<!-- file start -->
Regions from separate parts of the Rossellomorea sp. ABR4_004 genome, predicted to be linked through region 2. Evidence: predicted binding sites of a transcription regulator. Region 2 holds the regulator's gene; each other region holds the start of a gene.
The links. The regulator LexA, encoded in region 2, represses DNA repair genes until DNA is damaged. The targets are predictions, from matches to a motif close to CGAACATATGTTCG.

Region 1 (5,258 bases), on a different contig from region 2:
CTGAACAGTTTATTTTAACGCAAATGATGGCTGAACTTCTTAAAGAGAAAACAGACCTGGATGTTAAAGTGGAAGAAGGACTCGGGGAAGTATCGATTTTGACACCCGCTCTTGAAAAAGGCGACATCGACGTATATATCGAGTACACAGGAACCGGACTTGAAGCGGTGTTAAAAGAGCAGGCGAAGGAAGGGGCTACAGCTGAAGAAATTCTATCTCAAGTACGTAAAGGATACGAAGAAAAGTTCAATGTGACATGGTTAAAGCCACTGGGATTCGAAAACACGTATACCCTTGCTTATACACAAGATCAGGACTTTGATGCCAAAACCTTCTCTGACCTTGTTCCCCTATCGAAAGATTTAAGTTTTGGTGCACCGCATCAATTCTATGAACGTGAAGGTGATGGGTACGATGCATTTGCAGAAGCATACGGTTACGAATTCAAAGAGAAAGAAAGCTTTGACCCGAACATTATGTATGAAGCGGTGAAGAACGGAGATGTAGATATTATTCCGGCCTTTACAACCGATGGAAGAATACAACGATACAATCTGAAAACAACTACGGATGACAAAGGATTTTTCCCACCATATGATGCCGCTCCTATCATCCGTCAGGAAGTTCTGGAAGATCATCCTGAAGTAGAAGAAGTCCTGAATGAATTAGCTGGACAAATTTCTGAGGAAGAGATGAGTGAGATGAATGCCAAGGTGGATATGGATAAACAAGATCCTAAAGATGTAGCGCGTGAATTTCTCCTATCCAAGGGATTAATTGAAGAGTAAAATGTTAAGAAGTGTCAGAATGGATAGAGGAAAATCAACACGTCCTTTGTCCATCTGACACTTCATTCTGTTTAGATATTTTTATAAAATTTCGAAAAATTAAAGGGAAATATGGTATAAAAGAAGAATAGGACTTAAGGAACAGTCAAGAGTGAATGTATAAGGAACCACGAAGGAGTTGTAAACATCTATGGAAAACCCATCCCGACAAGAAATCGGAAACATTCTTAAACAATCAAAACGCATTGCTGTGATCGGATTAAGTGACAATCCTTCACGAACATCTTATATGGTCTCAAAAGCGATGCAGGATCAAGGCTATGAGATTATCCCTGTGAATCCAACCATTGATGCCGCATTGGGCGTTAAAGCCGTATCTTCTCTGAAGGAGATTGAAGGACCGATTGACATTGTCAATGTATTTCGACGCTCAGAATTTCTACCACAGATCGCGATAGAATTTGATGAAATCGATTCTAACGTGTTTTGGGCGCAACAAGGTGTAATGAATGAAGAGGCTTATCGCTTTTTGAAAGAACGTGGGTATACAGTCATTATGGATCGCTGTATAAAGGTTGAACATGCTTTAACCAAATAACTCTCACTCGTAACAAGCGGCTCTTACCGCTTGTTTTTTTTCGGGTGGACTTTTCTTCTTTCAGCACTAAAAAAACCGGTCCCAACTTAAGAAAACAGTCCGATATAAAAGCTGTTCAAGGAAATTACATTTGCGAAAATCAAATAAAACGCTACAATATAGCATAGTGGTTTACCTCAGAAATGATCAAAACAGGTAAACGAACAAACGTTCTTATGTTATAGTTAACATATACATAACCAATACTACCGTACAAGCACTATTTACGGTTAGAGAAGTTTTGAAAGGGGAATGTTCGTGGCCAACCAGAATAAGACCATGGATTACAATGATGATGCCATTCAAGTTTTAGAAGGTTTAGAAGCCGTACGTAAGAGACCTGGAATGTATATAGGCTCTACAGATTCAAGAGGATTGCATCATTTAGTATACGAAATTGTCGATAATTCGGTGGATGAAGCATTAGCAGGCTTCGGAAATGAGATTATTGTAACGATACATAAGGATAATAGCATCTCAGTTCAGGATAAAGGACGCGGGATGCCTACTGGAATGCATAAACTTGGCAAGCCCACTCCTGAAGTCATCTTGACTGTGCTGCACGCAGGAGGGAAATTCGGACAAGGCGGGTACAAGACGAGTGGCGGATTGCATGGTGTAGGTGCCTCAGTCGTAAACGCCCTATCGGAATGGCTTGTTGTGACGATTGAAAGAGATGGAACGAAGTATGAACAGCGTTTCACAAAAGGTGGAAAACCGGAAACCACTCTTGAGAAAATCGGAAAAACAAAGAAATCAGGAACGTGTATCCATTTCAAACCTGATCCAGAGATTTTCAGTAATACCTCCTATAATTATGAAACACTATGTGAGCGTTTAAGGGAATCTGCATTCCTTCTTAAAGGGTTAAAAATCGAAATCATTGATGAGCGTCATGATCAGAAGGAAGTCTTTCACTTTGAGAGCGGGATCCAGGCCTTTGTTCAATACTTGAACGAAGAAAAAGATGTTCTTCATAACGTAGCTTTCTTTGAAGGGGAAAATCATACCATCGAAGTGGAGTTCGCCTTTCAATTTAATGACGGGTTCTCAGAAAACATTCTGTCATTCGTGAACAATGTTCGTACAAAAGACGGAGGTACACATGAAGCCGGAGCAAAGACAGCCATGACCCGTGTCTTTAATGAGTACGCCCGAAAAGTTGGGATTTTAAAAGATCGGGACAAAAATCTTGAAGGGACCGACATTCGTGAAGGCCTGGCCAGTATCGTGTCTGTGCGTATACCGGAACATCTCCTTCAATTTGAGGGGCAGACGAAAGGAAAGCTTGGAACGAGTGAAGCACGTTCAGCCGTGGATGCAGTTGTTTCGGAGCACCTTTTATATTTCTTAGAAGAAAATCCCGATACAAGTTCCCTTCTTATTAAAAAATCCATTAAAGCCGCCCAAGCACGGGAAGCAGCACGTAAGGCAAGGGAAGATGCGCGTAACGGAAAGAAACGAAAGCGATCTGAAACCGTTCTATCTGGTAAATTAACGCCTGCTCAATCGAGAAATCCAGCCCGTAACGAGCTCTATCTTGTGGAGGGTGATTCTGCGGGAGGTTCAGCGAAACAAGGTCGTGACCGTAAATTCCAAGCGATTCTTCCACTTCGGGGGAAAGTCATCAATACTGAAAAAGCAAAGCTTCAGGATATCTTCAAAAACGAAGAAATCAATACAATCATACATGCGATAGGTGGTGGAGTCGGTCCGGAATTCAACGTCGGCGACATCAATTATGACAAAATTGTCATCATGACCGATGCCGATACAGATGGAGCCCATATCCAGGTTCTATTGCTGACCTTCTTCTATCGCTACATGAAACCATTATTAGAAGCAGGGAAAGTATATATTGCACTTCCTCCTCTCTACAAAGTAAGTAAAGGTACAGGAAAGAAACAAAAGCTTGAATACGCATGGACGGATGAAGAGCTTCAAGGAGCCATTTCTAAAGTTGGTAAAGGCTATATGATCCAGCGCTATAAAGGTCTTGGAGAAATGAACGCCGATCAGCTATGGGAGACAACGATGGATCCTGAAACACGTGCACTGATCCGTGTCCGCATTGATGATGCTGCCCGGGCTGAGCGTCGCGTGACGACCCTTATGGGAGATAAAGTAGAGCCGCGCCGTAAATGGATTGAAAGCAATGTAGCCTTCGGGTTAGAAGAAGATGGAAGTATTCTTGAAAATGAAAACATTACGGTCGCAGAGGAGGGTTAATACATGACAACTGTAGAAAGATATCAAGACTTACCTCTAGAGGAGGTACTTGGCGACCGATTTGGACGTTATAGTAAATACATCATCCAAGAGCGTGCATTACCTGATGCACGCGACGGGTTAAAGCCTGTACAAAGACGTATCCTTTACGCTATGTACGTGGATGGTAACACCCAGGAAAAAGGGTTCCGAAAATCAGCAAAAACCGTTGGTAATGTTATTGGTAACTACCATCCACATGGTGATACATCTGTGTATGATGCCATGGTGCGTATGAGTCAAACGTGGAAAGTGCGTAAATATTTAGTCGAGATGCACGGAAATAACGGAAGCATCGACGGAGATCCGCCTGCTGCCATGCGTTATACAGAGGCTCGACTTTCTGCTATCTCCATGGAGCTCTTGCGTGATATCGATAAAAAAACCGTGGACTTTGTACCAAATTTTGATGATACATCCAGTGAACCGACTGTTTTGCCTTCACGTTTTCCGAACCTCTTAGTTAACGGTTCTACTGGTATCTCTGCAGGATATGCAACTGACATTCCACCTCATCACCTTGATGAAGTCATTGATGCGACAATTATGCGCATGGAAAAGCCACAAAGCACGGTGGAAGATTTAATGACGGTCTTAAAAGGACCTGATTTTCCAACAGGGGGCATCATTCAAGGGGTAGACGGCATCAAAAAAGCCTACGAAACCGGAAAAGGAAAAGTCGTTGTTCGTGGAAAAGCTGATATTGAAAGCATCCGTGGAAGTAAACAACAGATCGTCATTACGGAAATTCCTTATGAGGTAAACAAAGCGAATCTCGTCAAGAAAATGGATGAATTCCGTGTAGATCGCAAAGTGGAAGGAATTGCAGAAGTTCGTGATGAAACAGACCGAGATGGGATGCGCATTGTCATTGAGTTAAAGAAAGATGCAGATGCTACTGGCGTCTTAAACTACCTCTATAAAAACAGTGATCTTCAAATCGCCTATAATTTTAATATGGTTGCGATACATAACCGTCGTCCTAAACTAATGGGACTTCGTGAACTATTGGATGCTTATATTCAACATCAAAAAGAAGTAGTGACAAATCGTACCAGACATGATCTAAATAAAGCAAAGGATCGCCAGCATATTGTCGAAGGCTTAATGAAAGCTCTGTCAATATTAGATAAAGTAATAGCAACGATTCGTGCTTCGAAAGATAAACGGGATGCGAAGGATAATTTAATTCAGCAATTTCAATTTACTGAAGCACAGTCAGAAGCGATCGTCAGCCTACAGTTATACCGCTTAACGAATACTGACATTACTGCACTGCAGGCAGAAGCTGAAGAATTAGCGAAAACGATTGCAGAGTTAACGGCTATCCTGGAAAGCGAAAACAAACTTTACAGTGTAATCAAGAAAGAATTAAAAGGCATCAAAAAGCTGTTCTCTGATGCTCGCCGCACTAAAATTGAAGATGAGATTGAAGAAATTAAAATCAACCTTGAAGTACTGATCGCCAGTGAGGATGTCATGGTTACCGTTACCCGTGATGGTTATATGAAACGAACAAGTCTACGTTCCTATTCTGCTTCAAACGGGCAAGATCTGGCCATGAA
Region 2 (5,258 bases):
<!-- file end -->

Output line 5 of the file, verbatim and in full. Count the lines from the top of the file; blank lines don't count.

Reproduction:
Region 2 (5,258 bases):